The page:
I am a Freelance writer that works on a lot of blog posts, copy and other unique content. I am also a passionate fantasy writer.
My Experience With This Mess
While I have never really been a social individual, I have enjoyed my occasional trip to the park or the super market. When Covid-19 made its appearance, and quarantines and social distancing came to be, it wasn't that different for me to be honest. I thought to myself, "This isn't any different than how I have lived my entire life!" It was true though. I have spent my life social distancing because I know how I can be when I have a manic episode, or just a bad day. So, keeping my distance was something I could handle well.
However, it wasn't that simple. When it was by choice, keeping my distance wasn't that bad. I would go out once or twice a week with friends, who happen to double as a support group as we all live with a different mental illness, and we would unwind and share stories of our week and plans. That is when it got hard. I can't afford the therapy I most likely need to stay stable. Even with the medication I am on, it is hard to fight off the emotional states my mind throws me into. So, that once or twice a week to speak with like minded individuals helped me more than I thought. Having that taken away was just the beginning.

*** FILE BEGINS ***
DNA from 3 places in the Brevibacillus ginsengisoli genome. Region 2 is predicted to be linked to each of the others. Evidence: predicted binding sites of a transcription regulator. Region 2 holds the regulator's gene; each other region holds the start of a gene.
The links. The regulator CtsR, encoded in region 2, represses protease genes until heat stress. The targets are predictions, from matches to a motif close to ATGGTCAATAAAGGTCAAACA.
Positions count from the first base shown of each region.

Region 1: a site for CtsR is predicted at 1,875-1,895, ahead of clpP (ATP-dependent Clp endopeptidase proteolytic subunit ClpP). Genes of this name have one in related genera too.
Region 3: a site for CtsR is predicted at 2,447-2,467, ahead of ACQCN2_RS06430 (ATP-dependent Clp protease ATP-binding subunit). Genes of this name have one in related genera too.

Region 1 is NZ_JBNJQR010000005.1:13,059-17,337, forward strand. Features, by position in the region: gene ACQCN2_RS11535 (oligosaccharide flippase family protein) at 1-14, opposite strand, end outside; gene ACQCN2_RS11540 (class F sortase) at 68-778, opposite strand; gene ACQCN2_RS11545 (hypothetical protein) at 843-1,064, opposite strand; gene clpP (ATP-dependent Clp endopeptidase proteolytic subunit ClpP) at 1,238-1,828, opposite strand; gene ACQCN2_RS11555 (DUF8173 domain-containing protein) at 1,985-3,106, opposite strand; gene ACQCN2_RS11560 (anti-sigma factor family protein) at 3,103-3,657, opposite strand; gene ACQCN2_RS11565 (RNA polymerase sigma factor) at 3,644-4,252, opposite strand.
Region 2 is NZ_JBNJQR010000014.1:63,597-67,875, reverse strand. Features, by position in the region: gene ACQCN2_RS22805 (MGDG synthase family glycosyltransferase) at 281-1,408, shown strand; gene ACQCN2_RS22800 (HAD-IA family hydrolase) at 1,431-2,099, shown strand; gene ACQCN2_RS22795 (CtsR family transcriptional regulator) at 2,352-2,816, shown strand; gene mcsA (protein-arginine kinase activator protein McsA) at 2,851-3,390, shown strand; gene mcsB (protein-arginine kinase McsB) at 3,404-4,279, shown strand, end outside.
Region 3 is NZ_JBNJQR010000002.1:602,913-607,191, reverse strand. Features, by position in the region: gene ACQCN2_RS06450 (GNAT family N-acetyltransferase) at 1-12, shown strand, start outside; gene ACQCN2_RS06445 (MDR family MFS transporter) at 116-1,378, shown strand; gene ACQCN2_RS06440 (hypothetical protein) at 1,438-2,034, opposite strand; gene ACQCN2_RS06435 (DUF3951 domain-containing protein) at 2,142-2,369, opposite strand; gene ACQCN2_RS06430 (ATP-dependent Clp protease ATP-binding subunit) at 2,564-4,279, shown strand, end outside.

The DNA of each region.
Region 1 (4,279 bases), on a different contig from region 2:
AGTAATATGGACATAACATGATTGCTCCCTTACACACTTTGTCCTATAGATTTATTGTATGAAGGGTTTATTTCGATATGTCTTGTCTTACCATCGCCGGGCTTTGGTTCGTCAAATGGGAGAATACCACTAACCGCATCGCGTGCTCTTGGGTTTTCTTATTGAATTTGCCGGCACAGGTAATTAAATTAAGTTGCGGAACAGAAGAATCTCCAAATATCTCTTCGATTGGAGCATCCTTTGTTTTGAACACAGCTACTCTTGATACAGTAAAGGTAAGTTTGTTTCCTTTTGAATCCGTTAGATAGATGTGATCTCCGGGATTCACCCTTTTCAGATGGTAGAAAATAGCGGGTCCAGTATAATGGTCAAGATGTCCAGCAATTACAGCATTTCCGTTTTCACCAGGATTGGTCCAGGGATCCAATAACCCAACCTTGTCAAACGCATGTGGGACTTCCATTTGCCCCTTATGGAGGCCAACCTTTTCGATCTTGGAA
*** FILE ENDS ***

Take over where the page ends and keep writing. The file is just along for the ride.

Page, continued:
Now, I tend not to fear or worry about death, even living in a dangerous city like St. Louis. This Covid mess, however, did strike some fear. Maybe my meds began to show signs of Treatment-Resistance, maybe the paranoia that comes along with my anxiety played off the media scares, maybe I am subconsciously scared of this virus because I can't control my demise under sickness. Whatever the reason, in the beginning, I was frightened.
That is when it had become very apparent that this piece of history I was living out would be harder to muster through than I had originally thought. It isn't so much the separation from my normal routine of going to the park to walk, hitting the gas station for a bite to eat, and other tiny things I did to fill my day with positivity, but instead it was the fact I no longer had control. That is one of the biggest issues with people who live with some sort of mental illness, in my opinion, control. We are not able to control our emotional states, actions, impulses, so we compensate by building routines. We take control in one way, shape, or form. Having that stripped from me has sent me into a downward spiral.
The numbers are rising, They show no signs of dying down. That just means my fear, anxiety, and manic states are only going to get worse. My main focus is finding a way to take control again, in hopes that I become stable once more.
The purpose of this piece is to not to complain or play the pity card. Instead, it is to show someone, anyone, everyone, that they are not alone. We live our lives thinking of how we will make it through the day, how we will make it through our issues, but we overlook the fact that we are NOT alone.